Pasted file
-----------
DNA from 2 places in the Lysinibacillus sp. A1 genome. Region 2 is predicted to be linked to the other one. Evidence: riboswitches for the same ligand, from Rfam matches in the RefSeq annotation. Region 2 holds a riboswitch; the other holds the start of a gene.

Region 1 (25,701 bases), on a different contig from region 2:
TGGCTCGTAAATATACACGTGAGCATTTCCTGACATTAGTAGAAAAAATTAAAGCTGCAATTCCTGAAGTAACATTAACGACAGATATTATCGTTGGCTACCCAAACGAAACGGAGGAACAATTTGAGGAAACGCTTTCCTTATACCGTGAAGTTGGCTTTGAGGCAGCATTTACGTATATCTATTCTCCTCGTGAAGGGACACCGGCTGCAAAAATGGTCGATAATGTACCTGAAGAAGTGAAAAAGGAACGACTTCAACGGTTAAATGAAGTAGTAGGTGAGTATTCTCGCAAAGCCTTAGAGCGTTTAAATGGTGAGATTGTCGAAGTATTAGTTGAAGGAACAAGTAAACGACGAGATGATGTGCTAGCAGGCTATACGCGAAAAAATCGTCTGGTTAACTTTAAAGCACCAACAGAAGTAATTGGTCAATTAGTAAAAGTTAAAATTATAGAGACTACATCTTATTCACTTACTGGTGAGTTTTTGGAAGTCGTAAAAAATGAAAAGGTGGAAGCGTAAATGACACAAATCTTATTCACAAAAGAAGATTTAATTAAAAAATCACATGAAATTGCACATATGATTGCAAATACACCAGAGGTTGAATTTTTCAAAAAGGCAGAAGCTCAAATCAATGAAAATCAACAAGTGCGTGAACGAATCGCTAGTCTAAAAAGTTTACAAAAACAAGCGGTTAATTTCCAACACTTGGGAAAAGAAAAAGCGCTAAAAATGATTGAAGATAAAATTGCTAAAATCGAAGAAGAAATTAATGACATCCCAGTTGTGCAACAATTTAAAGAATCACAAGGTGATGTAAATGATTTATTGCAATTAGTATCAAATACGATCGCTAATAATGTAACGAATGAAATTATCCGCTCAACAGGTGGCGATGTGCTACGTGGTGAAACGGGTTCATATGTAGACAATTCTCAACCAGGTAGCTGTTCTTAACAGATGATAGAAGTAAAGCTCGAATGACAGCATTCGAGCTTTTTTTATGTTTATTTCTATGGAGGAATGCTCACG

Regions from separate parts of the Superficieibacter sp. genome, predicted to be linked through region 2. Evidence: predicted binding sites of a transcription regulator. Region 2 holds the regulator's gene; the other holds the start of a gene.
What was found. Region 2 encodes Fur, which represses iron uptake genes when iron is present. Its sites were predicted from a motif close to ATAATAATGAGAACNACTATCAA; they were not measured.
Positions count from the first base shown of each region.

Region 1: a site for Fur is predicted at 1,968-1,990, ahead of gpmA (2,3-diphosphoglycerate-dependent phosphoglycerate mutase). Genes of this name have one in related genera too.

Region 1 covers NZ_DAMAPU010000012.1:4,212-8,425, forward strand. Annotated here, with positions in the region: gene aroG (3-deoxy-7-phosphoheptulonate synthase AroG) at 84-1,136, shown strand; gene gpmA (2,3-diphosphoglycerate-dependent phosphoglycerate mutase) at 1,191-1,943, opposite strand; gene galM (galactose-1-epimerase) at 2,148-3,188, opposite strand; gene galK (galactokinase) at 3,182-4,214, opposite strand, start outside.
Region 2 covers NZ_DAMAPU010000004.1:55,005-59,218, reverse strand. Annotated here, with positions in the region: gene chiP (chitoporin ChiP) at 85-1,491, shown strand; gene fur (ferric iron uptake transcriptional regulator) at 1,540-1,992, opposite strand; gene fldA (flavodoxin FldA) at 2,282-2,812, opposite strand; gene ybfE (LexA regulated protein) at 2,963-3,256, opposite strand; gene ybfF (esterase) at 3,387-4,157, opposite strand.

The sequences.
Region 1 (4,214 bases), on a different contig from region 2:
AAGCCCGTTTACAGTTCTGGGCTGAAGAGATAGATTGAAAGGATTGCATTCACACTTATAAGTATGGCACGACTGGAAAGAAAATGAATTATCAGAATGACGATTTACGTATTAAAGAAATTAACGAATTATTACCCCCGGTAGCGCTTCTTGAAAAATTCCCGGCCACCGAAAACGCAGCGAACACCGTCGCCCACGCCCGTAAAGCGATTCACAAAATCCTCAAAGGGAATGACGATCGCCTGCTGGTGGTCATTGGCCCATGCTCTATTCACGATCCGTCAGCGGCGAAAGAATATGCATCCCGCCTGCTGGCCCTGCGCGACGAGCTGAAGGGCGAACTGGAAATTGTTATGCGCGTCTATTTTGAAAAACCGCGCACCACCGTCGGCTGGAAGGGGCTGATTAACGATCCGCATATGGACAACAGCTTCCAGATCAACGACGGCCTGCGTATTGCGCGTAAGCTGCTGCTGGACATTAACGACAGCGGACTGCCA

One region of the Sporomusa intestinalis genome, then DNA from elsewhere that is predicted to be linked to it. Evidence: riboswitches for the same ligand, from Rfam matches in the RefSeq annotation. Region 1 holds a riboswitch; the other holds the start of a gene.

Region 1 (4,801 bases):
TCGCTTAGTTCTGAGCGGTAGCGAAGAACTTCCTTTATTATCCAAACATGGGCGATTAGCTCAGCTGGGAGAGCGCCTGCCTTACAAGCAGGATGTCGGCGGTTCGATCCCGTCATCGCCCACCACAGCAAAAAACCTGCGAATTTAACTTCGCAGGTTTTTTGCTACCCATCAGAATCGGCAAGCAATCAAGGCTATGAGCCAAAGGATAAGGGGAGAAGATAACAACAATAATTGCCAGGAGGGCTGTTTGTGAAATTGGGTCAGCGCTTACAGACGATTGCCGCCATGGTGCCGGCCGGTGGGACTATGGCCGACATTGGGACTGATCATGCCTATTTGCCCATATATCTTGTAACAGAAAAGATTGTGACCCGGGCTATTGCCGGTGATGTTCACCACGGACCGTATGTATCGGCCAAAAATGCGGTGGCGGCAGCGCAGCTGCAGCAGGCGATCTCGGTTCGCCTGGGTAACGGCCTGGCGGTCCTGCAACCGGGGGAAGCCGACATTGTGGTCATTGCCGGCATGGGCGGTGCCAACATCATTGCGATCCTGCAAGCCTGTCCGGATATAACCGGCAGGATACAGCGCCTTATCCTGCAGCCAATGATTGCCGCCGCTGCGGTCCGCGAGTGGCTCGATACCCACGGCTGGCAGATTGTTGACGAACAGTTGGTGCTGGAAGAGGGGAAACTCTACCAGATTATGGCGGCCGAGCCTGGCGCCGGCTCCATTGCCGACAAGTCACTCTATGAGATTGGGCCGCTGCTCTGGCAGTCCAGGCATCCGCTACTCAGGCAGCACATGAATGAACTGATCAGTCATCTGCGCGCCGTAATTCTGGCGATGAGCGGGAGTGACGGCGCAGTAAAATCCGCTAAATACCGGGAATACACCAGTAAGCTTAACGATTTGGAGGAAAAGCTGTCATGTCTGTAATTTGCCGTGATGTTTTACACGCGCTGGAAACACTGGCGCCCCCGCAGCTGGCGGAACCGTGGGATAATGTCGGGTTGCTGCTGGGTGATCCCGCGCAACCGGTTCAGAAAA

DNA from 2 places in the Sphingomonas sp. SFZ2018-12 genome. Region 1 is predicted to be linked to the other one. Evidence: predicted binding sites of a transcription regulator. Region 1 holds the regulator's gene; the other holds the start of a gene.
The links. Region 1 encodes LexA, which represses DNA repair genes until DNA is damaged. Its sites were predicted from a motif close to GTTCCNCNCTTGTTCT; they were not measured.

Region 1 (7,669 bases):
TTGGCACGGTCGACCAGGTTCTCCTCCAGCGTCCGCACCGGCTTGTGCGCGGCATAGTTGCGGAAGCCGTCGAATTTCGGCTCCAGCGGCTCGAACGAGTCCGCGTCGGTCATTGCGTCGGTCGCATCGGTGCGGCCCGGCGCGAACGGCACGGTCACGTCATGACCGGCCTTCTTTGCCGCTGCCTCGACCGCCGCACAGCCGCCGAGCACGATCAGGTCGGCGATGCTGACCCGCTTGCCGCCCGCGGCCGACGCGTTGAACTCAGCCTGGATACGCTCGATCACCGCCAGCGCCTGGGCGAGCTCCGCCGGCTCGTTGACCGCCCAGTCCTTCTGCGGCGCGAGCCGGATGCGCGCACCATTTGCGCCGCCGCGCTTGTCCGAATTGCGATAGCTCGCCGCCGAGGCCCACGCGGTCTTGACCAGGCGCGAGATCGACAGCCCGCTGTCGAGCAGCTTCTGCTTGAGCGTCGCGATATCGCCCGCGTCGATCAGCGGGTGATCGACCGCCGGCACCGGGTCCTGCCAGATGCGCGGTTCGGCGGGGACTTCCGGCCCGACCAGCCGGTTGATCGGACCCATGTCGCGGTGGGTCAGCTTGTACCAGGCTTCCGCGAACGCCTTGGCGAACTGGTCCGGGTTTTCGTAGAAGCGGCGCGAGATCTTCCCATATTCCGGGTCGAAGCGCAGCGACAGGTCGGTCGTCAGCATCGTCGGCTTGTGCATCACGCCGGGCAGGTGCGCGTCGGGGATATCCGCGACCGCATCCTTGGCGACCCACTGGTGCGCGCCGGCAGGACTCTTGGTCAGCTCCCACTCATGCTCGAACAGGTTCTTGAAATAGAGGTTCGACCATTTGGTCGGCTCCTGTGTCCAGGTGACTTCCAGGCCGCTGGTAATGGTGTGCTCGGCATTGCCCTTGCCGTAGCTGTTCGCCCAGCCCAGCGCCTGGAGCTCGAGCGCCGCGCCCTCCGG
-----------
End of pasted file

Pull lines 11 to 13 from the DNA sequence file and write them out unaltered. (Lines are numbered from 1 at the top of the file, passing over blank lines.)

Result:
Region 1 (4,214 bases), on a different contig from region 2:
AAGCCCGTTTACAGTTCTGGGCTGAAGAGATAGATTGAAAGGATTGCATTCACACTTATAAGTATGGCACGACTGGAAAGAAAATGAATTATCAGAATGACGATTTACGTATTAAAGAAATTAACGAATTATTACCCCCGGTAGCGCTTCTTGAAAAATTCCCGGCCACCGAAAACGCAGCGAACACCGTCGCCCACGCCCGTAAAGCGATTCACAAAATCCTCAAAGGGAATGACGATCGCCTGCTGGTGGTCATTGGCCCATGCTCTATTCACGATCCGTCAGCGGCGAAAGAATATGCATCCCGCCTGCTGGCCCTGCGCGACGAGCTGAAGGGCGAACTGGAAATTGTTATGCGCGTCTATTTTGAAAAACCGCGCACCACCGTCGGCTGGAAGGGGCTGATTAACGATCCGCATATGGACAACAGCTTCCAGATCAACGACGGCCTGCGTATTGCGCGTAAGCTGCTGCTGGACATTAACGACAGCGGACTGCCA

One region of the Sporomusa intestinalis genome, then DNA from elsewhere that is predicted to be linked to it. Evidence: riboswitches for the same ligand, from Rfam matches in the RefSeq annotation. Region 1 holds a riboswitch; the other holds the start of a gene.